In November, CCU hosted a debate between the top four Republican candidates for Colorado's upcoming U.S. Senate seat (Ken Buck, Jane Norton, Cleve Tidwell, and Tow Wiens). After the questions about health care and national security came a lighthearted question by moderator John Andrews. The query went something like this: “Tell us what President of the United States you would like to travel back in time and have dinner with?”
While one could not expect the Continental Congress to dominate the dinner table, one could at least expect names such as Washington, Adams, or Jefferson to garner an invite. But according to our potential senators, such patriots would go hungry at their dinner party. Instead, Teddy Roosevelt would have to shuffle his schedule, as most picked him for Andrews's imaginary dinner date.
To be clear, Teddy is not a bad choice. But at a debate where the themes of “fixing Washington” and “getting back to our roots” permeated the discussion, one could not help but note the absence of those who got it right in the first place. And in a national conversation dominated by partisan politics, are we asking too much when we ask our leaders to name a favorite statesman from an era when statesmanship, not rhetoric, brought true hope and change?
So what is the cure? I can't say for sure. But the medicine must contain a steady concoction of history, civic duty, and respect. Historians such as David McCullough, with his book John Adams, could offer the perfect prescription. But it's up to our leaders to fill those prescriptions. Otherwise, we may end up with a group of civic servants who no longer esteem those who have created this democracy. Or worse, who just can't remember.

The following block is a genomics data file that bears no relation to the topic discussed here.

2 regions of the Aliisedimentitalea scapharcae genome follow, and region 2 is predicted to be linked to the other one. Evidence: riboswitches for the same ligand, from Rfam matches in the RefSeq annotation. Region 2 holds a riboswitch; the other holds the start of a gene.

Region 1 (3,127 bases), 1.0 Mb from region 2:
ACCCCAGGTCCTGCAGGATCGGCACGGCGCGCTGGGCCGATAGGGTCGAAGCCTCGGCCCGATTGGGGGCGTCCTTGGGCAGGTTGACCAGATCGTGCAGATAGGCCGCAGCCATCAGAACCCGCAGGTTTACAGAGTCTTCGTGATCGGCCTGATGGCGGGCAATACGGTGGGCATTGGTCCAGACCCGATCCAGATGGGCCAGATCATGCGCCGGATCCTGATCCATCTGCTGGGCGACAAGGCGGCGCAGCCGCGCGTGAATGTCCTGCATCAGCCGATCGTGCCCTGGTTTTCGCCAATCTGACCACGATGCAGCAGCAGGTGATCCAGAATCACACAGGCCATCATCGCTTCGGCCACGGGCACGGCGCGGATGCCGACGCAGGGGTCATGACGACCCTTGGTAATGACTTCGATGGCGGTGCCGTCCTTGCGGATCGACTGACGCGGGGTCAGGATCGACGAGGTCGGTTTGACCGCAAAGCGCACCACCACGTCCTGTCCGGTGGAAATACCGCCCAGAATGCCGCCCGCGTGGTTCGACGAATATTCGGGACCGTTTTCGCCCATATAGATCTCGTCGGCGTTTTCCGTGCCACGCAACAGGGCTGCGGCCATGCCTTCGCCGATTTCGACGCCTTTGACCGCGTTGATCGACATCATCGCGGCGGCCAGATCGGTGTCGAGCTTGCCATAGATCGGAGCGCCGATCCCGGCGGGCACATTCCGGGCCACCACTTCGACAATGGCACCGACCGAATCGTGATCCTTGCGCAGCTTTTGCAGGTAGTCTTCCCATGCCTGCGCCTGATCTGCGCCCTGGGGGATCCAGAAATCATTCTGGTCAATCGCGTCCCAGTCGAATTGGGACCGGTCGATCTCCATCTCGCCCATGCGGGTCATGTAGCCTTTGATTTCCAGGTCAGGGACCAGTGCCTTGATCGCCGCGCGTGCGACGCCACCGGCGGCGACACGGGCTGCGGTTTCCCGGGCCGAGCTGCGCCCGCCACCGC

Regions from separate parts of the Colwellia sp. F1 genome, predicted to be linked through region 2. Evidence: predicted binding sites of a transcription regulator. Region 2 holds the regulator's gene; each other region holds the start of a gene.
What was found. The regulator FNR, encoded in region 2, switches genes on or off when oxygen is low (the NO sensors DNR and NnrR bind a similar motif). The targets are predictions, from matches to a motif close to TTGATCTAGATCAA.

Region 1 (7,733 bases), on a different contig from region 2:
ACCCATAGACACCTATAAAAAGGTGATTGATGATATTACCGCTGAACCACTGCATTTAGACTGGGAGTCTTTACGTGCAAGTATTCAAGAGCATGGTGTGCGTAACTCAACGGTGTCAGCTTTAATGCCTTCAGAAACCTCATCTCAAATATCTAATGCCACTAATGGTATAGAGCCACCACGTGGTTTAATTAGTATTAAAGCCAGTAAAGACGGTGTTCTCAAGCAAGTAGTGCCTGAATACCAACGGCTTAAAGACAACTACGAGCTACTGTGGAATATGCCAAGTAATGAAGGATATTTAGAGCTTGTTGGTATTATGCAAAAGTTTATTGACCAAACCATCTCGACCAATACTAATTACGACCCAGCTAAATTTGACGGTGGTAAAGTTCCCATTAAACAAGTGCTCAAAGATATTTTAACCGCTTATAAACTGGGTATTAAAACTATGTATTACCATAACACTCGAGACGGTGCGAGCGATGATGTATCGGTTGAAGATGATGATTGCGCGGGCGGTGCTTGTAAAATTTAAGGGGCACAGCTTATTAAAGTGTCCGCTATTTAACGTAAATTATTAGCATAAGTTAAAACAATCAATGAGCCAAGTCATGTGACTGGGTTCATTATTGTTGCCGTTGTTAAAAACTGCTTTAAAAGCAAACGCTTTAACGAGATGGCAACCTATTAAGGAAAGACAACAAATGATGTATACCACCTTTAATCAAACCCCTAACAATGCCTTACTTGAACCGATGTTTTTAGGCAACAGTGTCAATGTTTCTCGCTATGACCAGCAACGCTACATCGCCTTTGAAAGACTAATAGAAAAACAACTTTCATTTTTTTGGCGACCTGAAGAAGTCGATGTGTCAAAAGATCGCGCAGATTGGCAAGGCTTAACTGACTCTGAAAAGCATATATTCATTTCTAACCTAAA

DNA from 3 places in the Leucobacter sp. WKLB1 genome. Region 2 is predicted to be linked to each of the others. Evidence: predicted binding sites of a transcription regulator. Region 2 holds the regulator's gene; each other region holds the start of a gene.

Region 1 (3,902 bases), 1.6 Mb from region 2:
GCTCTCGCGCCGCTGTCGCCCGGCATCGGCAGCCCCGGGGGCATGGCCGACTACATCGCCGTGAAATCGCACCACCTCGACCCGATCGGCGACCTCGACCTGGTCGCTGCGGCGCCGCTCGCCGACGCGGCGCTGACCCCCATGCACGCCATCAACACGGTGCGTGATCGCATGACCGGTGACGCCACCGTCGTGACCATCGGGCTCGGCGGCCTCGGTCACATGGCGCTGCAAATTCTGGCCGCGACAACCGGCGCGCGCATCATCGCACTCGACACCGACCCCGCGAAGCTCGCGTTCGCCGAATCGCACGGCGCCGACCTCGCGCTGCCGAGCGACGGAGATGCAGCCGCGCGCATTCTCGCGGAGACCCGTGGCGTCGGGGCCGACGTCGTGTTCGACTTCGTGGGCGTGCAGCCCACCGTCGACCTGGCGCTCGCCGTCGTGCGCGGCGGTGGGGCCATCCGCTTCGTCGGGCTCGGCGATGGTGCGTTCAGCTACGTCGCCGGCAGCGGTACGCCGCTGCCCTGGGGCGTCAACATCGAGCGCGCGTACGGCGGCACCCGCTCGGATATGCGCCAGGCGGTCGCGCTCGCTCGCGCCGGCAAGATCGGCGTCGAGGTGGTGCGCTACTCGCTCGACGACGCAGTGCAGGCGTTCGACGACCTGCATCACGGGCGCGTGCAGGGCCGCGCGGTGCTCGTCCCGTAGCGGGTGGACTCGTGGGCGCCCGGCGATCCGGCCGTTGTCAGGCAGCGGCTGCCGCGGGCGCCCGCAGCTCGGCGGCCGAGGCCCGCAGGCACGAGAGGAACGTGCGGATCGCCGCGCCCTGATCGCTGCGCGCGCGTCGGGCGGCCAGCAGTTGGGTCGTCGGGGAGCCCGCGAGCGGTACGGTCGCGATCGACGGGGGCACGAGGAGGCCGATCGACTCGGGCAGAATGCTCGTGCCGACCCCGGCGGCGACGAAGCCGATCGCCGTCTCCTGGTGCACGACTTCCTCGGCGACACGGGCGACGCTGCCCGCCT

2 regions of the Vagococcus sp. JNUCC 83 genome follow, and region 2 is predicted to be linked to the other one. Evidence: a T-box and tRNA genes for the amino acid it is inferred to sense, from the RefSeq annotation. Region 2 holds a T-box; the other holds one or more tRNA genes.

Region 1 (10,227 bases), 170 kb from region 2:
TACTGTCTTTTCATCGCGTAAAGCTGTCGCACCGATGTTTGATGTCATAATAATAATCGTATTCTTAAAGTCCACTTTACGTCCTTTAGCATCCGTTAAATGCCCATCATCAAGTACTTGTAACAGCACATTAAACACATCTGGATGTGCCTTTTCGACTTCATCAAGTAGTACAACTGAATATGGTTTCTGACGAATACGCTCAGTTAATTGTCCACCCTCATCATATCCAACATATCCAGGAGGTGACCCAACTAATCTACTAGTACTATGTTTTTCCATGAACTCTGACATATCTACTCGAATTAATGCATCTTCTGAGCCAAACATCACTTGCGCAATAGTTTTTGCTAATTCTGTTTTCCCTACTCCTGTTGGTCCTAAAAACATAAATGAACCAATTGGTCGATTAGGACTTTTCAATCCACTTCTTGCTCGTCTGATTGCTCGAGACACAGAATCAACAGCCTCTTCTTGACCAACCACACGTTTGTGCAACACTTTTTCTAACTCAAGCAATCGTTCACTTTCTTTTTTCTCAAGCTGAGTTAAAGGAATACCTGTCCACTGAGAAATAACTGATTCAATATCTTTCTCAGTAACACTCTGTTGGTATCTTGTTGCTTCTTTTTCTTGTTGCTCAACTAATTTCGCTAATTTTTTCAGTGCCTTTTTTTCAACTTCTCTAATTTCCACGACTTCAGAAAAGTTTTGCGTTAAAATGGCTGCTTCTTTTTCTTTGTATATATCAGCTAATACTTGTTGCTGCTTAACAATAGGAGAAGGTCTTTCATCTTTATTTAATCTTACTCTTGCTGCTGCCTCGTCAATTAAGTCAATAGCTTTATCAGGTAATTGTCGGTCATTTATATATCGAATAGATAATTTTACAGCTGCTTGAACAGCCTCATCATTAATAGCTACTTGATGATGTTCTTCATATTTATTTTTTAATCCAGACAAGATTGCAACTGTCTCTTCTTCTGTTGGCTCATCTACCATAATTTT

After all the Hickenhoopla dies down, Colorado voters may experience a sick feeling of déjà vu as the Denver mayor and Democrat candidate for governor claims that he's "business friendly."
We've been down this campaign trail before, just four years ago, when nice guy Bill Ritter bent over backward to ingratiate himself to every gulliblebusiness organization in the state. Only the most ardent Republicans refused to fall for the fallacy of a business-friendly Democrat, and business leaders and editorial boards across the state have been (deservedly) kicking themselves ever since.
So, here we go again.
Like Ritter, Denver mayor John Hickenlooper comes across as likable. His knack for self-deprecating humor is particularly endearing.
Like Ritter, Hickenlooper seems like the kind of guy whom you would welcome as your next-door neighbor. Neighborliness might indicate he has the skills to shovel snow off your sidewalk -- as Hickenscooper has already demonstrated -- but doesn't equate to "this guy will make a great governor."
Like Ritter, Hickenlooper aims to avoid any serious challenge from within his own party, and that doesn't happen unless labor union bosses are convinced they have a candidate who will do their bidding.
The Denver Post reported that one of Hickenlooper's early testing-the-waters phone calls was to Wally Stealey, retired lobbyist and labor union stalwart, who complained that "labor had been terribly abused by Ritter."